6 Things to Know About the Pete Rose Ban
2014 marks the twenty-fifth year that Pete Rose has been banned from baseball — one of the sport’s greatest controversies, and in many respects, one of its most disappointing revelations. Rose, arguably one of the greatest ever to play the game, has long been tainted after being charged with gambling and allegedly betting on his own team.
Despite Rose’s serious violation of a bevy of Major League Baseball rules and regulations, many fans — and Rose himself — believe he should be reinstated and allowed a place in the Hall of Fame: The two seemingly go hand in hand, as the Hall of Fame added a clause to its eligibility rules in 1990, stating that players who were on the ineligible list could not be considered as candidates.
We’ve compiled six key facts surrounding Rose’s ban.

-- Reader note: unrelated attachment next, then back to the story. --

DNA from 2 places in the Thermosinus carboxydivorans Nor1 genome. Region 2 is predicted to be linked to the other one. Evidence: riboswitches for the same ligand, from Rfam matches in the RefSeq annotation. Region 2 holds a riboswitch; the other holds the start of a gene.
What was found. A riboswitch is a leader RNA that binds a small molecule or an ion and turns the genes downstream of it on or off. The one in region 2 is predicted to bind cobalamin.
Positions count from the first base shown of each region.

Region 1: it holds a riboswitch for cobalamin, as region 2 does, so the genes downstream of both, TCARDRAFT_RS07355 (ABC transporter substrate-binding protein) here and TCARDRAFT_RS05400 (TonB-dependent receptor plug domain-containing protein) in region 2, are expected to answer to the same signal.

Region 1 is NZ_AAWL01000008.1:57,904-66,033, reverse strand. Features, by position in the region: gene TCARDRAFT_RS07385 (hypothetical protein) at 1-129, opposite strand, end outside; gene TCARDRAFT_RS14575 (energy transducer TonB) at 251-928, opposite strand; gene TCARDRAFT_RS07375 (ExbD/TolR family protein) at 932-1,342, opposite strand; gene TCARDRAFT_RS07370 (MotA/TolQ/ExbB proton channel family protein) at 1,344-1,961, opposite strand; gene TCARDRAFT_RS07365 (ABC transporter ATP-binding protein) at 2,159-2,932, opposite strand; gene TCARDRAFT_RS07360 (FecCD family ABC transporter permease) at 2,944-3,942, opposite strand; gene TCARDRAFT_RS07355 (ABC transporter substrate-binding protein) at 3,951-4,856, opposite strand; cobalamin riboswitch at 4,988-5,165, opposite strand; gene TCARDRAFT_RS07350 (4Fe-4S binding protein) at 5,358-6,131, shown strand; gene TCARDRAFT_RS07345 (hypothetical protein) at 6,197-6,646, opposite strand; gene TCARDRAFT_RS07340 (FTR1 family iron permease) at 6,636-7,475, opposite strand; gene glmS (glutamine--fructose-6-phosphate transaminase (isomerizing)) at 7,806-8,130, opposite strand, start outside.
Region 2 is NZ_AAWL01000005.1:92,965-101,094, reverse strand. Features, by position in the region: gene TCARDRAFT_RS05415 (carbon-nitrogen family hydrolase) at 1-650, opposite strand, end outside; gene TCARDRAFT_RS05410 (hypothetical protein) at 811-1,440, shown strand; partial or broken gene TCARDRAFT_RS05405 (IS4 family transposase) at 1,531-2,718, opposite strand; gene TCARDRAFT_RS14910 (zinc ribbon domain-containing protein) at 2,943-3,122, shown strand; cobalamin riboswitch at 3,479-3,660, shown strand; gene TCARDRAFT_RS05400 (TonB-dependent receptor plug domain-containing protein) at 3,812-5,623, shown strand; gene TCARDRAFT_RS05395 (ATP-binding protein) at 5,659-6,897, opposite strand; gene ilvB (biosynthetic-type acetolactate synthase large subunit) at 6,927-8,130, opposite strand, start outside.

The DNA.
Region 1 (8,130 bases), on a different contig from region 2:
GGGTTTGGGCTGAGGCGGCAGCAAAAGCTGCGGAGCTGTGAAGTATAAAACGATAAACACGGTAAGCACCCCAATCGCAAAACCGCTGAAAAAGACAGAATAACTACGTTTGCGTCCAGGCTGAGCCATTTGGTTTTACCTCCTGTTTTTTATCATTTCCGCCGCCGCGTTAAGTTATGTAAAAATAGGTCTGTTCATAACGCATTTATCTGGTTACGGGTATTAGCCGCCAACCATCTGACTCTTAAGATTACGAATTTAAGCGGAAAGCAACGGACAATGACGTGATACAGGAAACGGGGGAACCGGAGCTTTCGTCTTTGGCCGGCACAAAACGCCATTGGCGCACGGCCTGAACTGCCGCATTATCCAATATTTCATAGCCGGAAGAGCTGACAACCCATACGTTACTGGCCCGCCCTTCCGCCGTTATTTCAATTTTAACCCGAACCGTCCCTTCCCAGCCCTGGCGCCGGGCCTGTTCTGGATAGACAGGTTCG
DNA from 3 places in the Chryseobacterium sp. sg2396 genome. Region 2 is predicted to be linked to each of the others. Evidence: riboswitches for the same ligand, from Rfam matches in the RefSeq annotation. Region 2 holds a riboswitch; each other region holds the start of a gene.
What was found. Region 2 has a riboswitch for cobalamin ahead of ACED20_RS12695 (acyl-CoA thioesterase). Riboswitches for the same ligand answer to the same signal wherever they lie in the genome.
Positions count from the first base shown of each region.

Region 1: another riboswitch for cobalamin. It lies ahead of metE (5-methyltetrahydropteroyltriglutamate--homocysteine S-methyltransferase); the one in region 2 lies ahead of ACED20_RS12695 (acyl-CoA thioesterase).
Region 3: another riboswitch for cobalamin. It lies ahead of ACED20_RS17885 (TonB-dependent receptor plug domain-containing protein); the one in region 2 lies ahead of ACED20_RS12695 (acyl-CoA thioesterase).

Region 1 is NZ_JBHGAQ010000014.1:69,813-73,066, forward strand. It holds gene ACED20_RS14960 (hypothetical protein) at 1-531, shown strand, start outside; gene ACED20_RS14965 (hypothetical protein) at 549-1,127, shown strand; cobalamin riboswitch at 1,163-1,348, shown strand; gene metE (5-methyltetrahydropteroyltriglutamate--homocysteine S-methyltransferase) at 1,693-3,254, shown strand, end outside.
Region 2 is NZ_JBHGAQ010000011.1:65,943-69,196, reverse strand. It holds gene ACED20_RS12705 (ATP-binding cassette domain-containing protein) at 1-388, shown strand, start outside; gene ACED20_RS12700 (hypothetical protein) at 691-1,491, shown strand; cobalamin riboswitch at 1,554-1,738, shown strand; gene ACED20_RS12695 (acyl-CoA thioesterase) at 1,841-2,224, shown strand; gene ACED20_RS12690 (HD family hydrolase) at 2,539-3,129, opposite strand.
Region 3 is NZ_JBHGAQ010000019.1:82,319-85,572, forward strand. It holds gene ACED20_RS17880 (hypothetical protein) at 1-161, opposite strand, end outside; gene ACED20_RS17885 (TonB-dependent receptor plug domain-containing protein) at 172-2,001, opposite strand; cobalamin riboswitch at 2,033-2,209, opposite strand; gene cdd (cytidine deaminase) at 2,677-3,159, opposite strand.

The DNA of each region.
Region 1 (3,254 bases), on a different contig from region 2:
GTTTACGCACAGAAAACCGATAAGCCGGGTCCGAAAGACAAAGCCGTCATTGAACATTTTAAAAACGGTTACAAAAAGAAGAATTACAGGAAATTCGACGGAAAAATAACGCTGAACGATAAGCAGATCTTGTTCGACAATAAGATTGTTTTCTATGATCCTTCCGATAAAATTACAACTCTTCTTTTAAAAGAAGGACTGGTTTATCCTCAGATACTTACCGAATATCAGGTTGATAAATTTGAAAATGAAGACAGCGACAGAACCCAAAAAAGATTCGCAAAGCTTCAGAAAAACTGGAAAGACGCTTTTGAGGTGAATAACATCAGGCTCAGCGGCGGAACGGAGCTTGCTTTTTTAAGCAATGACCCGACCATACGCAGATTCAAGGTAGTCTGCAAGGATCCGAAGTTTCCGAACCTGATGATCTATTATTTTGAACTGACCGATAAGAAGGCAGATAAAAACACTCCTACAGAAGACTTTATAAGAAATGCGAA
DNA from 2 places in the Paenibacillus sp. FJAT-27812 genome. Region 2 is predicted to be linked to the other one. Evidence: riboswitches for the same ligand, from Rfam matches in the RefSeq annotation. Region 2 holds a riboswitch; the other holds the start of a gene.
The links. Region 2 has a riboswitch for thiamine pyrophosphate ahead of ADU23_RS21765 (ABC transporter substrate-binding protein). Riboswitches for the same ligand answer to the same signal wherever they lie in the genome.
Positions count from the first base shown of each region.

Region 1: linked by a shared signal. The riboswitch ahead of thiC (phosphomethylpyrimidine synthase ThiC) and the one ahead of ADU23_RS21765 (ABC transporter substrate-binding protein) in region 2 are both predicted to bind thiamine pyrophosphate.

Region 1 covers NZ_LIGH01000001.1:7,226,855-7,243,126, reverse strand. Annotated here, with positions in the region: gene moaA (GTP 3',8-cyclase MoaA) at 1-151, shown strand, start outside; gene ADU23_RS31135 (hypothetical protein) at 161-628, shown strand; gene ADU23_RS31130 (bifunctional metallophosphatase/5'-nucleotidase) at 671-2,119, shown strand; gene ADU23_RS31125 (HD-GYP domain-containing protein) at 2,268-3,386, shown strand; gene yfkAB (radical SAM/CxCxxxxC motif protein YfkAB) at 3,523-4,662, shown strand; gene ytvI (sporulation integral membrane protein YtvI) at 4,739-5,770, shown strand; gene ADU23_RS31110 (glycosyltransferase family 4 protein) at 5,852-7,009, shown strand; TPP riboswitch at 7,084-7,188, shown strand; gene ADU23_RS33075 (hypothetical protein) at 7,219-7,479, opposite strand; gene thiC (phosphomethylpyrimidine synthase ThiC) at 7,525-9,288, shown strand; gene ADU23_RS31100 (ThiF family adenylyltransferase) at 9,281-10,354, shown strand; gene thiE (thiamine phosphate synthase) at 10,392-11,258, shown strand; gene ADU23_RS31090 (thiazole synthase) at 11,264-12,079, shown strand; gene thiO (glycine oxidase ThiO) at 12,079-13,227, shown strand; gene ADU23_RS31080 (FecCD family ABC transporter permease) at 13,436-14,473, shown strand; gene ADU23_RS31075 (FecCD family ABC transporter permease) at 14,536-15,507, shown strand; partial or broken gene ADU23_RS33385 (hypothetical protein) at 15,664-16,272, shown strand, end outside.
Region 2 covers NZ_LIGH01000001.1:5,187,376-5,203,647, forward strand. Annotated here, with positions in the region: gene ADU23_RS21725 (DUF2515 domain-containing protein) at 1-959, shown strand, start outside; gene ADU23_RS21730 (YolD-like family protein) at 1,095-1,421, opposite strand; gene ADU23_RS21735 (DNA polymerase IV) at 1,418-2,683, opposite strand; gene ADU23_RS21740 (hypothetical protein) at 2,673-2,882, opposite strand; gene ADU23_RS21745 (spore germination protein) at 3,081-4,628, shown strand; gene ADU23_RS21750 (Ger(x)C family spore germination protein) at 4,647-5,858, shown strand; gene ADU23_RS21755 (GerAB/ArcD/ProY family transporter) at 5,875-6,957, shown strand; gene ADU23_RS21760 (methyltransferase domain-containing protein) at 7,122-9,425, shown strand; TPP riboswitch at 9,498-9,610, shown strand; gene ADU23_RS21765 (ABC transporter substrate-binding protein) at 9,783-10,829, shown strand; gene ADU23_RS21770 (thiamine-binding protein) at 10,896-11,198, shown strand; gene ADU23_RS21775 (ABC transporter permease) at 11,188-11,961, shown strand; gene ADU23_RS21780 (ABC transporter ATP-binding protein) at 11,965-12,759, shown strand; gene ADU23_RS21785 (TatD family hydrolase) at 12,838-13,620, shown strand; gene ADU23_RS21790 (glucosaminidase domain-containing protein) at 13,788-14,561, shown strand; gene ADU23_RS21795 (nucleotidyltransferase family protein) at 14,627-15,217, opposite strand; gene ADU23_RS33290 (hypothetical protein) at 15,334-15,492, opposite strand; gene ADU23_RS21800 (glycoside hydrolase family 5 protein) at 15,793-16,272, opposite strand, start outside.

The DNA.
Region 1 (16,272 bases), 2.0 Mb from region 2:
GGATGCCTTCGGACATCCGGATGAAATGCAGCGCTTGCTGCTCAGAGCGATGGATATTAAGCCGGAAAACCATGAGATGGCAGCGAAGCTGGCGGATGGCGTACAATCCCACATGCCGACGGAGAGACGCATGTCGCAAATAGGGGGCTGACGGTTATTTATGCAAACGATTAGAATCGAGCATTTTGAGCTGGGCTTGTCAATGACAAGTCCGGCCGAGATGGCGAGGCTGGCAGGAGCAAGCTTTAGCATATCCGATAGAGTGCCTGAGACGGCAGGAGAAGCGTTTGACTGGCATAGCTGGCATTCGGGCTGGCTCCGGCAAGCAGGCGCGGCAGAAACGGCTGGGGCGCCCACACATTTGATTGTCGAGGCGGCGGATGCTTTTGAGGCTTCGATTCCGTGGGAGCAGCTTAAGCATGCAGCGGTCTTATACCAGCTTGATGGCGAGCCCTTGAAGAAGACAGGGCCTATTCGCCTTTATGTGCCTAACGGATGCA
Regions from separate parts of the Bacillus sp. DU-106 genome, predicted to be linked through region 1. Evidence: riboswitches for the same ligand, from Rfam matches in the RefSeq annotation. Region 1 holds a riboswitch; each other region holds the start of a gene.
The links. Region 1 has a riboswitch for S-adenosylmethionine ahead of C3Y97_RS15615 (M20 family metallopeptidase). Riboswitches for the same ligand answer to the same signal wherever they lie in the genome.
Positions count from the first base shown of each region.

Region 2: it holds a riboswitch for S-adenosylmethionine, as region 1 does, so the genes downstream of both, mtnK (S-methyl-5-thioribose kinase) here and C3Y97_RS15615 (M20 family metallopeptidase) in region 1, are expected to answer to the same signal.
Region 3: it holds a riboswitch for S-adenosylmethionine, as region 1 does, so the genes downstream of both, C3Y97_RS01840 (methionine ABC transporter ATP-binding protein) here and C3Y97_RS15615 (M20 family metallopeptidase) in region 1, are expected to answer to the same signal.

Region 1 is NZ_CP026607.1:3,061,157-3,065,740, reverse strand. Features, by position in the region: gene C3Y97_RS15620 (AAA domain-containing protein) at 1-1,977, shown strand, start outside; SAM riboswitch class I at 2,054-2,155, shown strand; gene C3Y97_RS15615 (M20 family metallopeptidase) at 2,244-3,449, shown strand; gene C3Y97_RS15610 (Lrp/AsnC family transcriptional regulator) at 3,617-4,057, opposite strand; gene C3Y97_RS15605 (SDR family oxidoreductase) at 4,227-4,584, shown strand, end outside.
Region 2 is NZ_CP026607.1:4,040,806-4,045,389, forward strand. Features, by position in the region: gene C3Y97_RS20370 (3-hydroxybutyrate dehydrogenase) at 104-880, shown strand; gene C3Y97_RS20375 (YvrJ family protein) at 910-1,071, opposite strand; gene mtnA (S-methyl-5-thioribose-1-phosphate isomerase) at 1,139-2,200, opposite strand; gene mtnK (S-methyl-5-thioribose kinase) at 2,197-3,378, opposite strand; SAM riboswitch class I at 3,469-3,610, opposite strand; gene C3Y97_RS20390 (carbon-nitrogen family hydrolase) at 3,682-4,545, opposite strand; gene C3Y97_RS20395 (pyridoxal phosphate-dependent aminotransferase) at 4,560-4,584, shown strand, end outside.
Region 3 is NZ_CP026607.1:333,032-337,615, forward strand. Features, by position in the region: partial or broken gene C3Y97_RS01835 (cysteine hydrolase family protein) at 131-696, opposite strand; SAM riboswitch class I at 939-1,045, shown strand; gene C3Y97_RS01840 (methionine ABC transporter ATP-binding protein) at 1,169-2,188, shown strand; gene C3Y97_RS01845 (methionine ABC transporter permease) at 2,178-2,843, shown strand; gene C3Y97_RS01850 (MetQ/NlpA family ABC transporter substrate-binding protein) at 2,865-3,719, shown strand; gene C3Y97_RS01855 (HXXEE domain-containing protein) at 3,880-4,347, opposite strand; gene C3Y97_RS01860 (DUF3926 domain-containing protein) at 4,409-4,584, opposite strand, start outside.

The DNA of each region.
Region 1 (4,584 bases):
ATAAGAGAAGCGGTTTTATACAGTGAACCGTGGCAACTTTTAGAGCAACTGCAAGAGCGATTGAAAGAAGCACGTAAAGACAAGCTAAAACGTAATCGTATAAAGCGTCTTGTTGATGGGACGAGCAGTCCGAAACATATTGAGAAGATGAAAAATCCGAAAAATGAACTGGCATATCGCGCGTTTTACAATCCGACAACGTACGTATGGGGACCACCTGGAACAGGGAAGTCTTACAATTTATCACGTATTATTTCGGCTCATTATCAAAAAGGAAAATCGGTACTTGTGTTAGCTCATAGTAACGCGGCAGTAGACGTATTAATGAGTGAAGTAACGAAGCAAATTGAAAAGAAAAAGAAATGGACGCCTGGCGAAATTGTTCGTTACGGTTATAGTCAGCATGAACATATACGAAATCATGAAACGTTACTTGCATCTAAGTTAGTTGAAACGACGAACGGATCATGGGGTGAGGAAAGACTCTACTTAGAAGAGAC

1. On August 24, 1989 — nearly twenty-five years ago — Commissioner Bart Giamatti, after an in-house investigation, announced that Rose, baseball’s all-time hits leader and one of history’s greatest players, was banned for life for gambling on baseball. “The banishment for life of Pete Rose from baseball is the sad end of a sorry episode,” Giamatti said in a statement. “One of the game’s greatest players has engaged in a variety of acts which have stained the game, and he must now live with the consequences of those acts.” Despite his firm stance on the matter, Giamatti is credited with facilitating an agreement that “ended” the betting scandal and allowed Rose to voluntarily withdraw from the sport, avoiding further punishment. The next two commissioners, Fay Vincent and Bud Selig, have upheld this ban.